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Posted on December 26, 2018 (5779) By Shlomo Katz | Series: | Level:

Volume 33, No. 13
21 Tevet 5779
December 29, 2018

Sponsored by
Nathan and Rikki Lewin
on the yahrzeit of Rikki’s mother
Rebbetzin Tziviah Ralbag Gordon bat Harav Aryeh Leib a”h

Midrash Rabbah teaches that one of the merits that enabled Bnei Yisrael to be redeemed from Egypt was that they did not reveal each other’s secrets. How do we know that they did not? Because Moshe Rabbeinu told them (in our Parashah–3:22): “Each woman shall request from her neighbor and from the one who lives in her house silver vessels, golden vessels, and garments; and you shall put them on your sons and daughters, and you shall empty out Egypt.” Although they were told this a full year before the actual Exodus, no one forewarned the Egyptians about it.

R’ Chaim Zaichyk z”l (1906-1989; Rosh Yeshiva of Yeshivat Bet Yosef-Novardok in Buchach, Poland; later in Israel) asks: What’s the big deal; is it so hard to keep a secret? And he answers: Yes, it is. Indeed, the only reason there are explorers and dare-devils in the world, R’ Zaichyk writes, is because they want to have adventures that they can tell others about. As R’ Yehuda Heller Kahana z”l (1743-1819; rabbi of Sighet, Hungary) writes: If a person were offered a chance to travel to outer space, he would have no pleasure from his journey until he could return and shared his experiences with someone else.

R’ Zaichyk continues: The Sages during and after the Second Bet Hamikdash criticized the Avtinas family for not sharing the formula of the Ketoret / incense. One day, however, they gave the formula to the sage Rabbi Yochanan ben Nuri. When he told Rabbi Akiva, the latter cried and declared, “Now we may no longer criticize them!” Why was Rabbi Akiva so moved, asks R’ Zaichyk? He explains: At first the Sages thought that the Avtinas family was concealing the Ketoret recipe for its own glory. However, once they shared it with Rabbi Yochanan ben Nuri, Rabbi Akiva realized that they wanted to share the recipe and were just waiting for the right person and the right time and place. To keep a secret that you want to share until the time is ripe is an act of extreme self control, and is praiseworthy. (Haggadah Shel Pesach R’ Chaim Zaichyk zt”l p.120)


“They embittered their lives with hard work, with mortar and with bricks, and with every labor of the field.” (1:14)

R’ Shlomo Zarka z”l (Algeria; died 1876) and R’ Yehuda Chermon z”l (Algeria; 1812-1911) ask: Why does the verse begin with construction work (“with mortar and with bricks”) and then switch to farm work (“every labor of the field”)?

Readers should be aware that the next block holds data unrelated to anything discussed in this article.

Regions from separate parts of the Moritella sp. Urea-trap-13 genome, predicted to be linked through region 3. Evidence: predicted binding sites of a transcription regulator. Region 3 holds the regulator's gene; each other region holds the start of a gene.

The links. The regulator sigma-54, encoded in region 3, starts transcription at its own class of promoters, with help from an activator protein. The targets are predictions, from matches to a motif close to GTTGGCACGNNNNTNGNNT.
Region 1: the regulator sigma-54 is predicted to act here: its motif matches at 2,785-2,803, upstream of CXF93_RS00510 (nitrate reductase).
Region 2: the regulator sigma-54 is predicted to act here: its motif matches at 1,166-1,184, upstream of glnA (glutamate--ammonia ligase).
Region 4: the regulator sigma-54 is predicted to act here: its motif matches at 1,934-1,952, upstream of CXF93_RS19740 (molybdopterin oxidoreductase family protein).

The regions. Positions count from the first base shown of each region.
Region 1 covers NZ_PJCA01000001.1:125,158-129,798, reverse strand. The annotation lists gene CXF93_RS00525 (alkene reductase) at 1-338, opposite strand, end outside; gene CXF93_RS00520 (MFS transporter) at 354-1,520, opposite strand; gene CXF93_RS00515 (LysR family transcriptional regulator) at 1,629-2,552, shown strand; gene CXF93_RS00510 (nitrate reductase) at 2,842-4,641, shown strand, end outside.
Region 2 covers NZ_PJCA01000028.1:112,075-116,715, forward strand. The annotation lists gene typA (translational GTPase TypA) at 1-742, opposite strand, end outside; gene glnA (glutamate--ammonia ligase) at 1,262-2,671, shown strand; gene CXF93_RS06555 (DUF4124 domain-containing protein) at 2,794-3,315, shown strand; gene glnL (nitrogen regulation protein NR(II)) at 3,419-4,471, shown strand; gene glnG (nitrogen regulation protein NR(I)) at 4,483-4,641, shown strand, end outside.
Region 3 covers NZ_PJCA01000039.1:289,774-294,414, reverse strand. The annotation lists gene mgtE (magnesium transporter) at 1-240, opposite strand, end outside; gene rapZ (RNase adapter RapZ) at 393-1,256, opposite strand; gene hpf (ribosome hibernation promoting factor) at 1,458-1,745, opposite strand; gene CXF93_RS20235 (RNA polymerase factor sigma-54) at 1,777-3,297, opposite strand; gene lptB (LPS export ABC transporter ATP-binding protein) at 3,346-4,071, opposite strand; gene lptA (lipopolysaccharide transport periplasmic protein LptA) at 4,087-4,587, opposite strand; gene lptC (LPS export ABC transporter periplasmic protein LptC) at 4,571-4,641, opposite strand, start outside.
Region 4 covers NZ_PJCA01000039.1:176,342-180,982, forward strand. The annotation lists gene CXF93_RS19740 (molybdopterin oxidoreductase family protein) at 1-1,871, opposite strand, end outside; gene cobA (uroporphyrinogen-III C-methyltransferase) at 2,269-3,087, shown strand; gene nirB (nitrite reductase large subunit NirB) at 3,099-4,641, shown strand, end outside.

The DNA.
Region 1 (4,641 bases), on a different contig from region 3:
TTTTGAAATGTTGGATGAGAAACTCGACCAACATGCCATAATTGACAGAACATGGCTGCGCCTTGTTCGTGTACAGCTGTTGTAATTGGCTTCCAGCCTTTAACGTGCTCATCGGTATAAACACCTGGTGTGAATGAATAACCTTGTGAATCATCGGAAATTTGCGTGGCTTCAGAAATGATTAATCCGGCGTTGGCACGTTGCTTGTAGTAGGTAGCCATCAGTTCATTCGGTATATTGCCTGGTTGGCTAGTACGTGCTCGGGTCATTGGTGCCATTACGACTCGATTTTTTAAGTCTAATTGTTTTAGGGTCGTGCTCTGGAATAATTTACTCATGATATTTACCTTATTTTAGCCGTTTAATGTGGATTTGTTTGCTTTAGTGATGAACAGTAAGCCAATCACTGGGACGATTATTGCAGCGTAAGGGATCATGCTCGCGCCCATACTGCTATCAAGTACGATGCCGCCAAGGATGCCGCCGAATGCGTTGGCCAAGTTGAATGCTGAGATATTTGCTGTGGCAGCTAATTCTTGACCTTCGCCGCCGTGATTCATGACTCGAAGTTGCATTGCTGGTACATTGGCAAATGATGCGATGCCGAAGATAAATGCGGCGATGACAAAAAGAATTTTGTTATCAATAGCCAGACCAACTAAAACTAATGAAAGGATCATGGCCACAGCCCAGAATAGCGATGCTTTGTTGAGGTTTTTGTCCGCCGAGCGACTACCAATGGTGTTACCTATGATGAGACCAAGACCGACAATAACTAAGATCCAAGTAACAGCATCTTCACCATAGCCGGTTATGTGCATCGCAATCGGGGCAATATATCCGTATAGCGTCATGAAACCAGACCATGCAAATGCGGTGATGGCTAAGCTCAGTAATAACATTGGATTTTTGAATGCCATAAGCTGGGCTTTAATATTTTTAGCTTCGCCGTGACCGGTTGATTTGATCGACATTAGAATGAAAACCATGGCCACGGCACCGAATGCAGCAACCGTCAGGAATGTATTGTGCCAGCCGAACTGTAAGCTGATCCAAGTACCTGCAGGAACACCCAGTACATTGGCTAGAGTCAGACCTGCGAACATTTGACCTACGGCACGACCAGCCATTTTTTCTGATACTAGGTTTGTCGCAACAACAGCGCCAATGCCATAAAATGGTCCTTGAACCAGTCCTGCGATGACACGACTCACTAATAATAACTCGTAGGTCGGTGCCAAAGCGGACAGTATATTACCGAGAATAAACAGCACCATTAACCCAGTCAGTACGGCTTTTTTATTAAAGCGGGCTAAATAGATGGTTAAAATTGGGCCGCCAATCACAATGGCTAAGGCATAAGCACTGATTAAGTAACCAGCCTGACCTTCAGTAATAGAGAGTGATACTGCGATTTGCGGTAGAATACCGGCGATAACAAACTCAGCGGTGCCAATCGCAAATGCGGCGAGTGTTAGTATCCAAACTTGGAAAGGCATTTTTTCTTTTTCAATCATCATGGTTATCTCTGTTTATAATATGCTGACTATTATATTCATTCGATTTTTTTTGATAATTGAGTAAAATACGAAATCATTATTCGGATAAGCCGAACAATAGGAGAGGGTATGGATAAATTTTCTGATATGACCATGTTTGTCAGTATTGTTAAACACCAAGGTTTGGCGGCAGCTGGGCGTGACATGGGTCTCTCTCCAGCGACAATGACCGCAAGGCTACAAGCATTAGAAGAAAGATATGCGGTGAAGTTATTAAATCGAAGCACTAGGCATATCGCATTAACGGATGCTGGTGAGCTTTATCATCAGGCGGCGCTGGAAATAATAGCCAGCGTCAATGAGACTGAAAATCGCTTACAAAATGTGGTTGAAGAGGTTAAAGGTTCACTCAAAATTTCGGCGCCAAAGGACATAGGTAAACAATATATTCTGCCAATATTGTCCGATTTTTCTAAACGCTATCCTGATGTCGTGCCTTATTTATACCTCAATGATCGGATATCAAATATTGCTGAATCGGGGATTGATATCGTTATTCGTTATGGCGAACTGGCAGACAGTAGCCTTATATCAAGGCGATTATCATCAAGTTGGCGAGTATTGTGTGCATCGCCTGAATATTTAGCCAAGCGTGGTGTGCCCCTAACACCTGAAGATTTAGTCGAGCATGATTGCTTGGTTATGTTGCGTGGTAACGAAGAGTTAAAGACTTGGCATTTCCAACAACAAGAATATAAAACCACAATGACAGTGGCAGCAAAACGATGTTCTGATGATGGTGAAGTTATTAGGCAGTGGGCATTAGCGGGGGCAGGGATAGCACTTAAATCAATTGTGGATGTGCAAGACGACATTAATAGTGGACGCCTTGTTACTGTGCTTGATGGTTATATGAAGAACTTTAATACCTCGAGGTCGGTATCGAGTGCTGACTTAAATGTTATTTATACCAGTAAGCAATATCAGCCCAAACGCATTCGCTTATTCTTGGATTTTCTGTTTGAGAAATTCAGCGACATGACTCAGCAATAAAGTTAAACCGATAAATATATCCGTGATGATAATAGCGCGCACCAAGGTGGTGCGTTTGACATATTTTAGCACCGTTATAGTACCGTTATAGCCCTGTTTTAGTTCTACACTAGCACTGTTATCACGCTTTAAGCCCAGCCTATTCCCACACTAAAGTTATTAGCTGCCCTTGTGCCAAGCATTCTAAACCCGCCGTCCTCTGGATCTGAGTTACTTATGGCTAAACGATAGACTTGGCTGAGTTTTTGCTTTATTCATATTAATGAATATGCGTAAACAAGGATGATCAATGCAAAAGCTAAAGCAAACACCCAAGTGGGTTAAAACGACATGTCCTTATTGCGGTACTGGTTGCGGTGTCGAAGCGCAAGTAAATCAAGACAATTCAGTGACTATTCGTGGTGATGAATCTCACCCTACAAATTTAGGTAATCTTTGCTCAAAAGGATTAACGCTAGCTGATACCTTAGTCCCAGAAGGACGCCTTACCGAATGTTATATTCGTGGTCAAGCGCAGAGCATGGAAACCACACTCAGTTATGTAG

They explain: As we read later in the Parashah, Bnei Yisrael had a quota of bricks they had to produce each day. If they finished early, they could go home for the day. However, on their way home, Egyptians would grab them and force them to do farm work and perform other tasks, i.e., “every labor of the field.” (Haggadah Shel Pesach Rinah V’yeshuah p.102)


“It happened in those days that Moshe grew up and went out to his brethren and observed their burdens.” (2:11)

Midrash Rabbah teaches: Moshe saw that weak people were forced to carry large burdens, and strong people were required to carry small burdens; women were forced to carry burdens appropriate for men, and men were forced to carry burdens appropriate for women. [Until here from the Midrash]

R’ Klonimus Kalmish Shapira z”l Hy”d (Chassidic Rebbe of Piasetzno, Poland; killed in the Holocaust in 1943) asks: It is understandable that the Midrash relates that weak people were forced to carry large burdens. But, why would the Midrash view it as oppression that strong people were required to carry small burdens?

He explains: The difficulty of any task depends on the nature of the one doing it. A burly construction worker can carry heavy cinder blocks all day long, but force him to perform a more delicate task and it will pain him. Force a scholar to carry even a light burden, and he will suffer; likewise, if a farm worker were impressed into kitchen duty, it would be an unbearable chore. This was the Egyptians’ plan: to oppress Bnei Yisrael by forcing every man and woman to do work that was not suitable for his or her nature.

R’ Shapira adds: The same thing is true in the spiritual realm–ask someone to do something that it is not in his nature, and it will be unpleasant. Thus, a person who is focused on Olam Ha’zeh / the material world will not object to performing the most difficult work or studying the most complex science, but he will assert that Torah study is too difficult or boring. On the other hand, a Ben Olam Ha’ba / a person whose life is focused on spiritual growth will have exactly the opposite reaction. Indeed, a person can use this as a litmus test to determine which world–Olam Ha’zeh or Olam Ha’ba–he belongs to. (Chovat Ha’talmidim ch.12)


“Moshe was shepherding the sheep of Yitro, his father-in-law . . .” (3:1)

A Midrash comments on the verse (Tehilim 11:5), “Hashem will test a Tzaddik”– Hashem tested Moshe and David as shepherds. [Until here from the Midrash]